Living a Healthy, Happy Life with CKD

By Beth Holloman

Living a Healthy, Happy Life with CKD

I’ve been through a lot as a kidney patient, as I’m sure you have, too. After 27 years of life with kidney disease, I sometimes feel a little down or get overwhelmed.  I want to share a few things I’ve done to pick myself up and help me have the best possible experiences and outcomes. Hopefully, some of my strategies may help you to live a happier life in spite of kidney disease.

The most important thing for me is to focus on the positive things in my life. My family, friends, spirituality and faith are of great comfort to me and help me to keep a positive attitude. I am so happy that if I have to have a chronic illness, that the one I have is kidney disease.  Kidney disease has many treatment options to keep me alive and allow me to live a healthy, happy life. Many other diseases do not afford patients that opportunity.  I’d like to share some of the coping strategies I’ve developed over the years.

My chronic illness coping strategies

Keep a routine. I get up, get dressed, and participate in life whether I feel like it or not.

Exercise. Exercise sends the feel good hormones rushing through my body for nearly two hours after I exercise. I do what I can. Walking, riding a stationary bike, and yoga have been exercises I enjoy.

Don’t hang out with negative people. I surround myself with people who build me up and support me with positive thoughts and wisdom. I also focus on the positive things that could happen if everything went right.

Do enjoyable things with friends and family regularly. Whether we’re going out to eat, to the farmer’s market, a concert, the theatre, a movie, playing games at one another’s home, or just catching up to take a walk on the greenway, I hang out with my friends and family regularly. It’s important to stay connected to the people in my life.

Get enough sleep, but not too much. I find that 6-8 hours is perfect for me.

Eat a healthy diet. Through the Internet and dieticians available at my clinic and doctor’s office, I learned to create a diet that fits my needs as a kidney patient. Eating a proper diet has helped my lab values and my weight, and makes me feel better. This motivates me to eat like I should and makes me feel more in control of my disease.

Accept that feeling down is normal, and quite common in patients with chronic kidney disease. The treatments, the medications, the constant testing, and educating myself about the disease all can seem like a lot to deal with sometimes.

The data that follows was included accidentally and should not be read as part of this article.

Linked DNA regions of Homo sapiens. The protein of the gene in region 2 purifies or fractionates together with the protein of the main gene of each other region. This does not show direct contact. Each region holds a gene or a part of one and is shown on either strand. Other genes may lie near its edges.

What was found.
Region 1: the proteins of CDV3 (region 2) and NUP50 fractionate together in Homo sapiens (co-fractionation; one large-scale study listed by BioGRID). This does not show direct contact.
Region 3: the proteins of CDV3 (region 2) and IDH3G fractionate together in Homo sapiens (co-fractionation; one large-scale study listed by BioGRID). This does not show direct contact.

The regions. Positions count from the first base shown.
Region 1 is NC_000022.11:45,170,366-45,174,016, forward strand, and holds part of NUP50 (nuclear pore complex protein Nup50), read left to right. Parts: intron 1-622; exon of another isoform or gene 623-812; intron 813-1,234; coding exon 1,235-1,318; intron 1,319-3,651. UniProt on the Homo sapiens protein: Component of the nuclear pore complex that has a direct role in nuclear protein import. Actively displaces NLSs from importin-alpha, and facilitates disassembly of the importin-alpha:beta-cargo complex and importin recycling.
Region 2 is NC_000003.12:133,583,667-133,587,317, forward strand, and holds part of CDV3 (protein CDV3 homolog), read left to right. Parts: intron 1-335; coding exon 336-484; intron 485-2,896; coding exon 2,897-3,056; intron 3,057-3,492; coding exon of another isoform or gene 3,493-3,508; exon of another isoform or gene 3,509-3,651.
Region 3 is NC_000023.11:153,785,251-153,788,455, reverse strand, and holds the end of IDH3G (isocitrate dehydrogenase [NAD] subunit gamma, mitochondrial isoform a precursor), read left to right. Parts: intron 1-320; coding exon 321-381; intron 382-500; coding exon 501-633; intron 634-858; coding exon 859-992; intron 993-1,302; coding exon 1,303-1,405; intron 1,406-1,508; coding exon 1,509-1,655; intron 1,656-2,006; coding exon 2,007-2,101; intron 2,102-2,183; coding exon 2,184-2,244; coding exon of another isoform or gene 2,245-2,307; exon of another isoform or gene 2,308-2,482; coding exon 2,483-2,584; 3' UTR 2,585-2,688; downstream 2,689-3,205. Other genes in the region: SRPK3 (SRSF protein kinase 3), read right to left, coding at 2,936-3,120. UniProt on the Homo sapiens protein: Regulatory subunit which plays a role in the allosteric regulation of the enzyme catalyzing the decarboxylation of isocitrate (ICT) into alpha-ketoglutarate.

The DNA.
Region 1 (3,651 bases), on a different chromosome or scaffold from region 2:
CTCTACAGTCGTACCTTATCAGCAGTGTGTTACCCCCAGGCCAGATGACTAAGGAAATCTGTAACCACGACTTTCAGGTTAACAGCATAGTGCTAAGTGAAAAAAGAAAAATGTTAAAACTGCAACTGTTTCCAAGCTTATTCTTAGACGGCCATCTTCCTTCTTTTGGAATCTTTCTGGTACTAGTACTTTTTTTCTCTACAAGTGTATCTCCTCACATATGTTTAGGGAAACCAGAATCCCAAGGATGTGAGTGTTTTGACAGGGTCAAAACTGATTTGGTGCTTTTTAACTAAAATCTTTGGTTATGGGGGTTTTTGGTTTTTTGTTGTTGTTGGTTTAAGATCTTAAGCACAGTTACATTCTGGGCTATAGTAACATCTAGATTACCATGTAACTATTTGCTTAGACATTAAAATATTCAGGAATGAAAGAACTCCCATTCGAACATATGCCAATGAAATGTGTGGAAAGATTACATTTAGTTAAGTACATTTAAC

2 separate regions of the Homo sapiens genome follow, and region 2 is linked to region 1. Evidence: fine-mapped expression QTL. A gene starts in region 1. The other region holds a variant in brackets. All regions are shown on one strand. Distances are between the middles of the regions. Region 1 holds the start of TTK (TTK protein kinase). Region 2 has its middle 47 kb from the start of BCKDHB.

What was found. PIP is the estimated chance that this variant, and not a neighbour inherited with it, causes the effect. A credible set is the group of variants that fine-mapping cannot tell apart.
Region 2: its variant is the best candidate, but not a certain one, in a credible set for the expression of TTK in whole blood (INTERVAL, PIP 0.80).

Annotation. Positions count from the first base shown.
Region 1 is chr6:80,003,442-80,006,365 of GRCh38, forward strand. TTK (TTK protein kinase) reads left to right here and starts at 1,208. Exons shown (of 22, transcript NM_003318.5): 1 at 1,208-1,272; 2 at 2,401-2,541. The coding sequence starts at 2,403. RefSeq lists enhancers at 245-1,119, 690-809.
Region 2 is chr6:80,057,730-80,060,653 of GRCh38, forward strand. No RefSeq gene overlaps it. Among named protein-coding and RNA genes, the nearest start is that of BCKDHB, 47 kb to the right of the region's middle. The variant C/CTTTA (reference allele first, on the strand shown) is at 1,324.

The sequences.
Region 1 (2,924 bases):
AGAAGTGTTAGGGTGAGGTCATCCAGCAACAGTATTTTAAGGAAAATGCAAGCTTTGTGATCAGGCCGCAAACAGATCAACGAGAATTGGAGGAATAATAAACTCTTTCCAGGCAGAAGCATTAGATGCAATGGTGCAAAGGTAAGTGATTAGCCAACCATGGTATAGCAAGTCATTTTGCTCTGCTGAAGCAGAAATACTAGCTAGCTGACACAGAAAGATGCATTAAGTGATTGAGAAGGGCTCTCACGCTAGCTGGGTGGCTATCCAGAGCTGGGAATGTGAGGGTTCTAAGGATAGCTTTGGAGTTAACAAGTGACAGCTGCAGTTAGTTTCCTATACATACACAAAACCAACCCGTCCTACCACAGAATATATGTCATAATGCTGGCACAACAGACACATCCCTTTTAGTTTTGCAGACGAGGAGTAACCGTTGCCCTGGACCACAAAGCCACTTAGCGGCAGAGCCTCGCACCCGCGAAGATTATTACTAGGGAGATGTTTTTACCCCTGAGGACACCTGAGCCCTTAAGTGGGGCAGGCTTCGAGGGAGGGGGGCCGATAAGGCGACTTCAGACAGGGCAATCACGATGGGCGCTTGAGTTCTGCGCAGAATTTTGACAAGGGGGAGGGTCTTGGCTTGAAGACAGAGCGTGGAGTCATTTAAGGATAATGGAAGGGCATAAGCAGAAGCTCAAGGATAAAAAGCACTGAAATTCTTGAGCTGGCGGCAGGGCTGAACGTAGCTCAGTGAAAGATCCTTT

Join a cause close to your heart. I joined the Renal Support Network (RSN). RSN allows me to advocate for kidney patients while also educating myself. It’s been wonderful to help others, and the things I’ve learned have helped me personally to manage my disease.

Speak to your doctor. Some medications may occasionally need to be changed or added. Some kidney medications tend to cause issues and side effects. My doctor may be able to prescribe a better medicine or some other form of treatment for me like a support group, or she/he may refer me to a psychologist. Nephrologists deal with these types of concerns in their patient populations daily.

Keep up with lab values by getting the results after every blood draw. Seeing the positive or negative changes in my lab values allows me to take responsibility for my health, keeps me informed, and makes sure somebody is routinely checking my lab values. Knowing and understanding my lab results allows me to adjust my diet or lifestyle to improve my outcomes. Realizing that I do have some control over this disease tremendously helps my outlook.

Ask for help when you need it. I have friends, family, co-workers, doctors and nurses that are all part of my health care team. They all want to help me live the happiest, healthiest life I can live.

About the Author

living healthy happy life with kidney disease - Beth HollomanBeth Holloman is a retired Business Education teacher living in Raleigh, NC with her husband, Mike. Beth has performed peritoneal dialysis and has been lucky enough to receive two kidney transplants at UNC Hospital. Her most recent transplant was October 2015. She is a volunteer and advocate of RSN.

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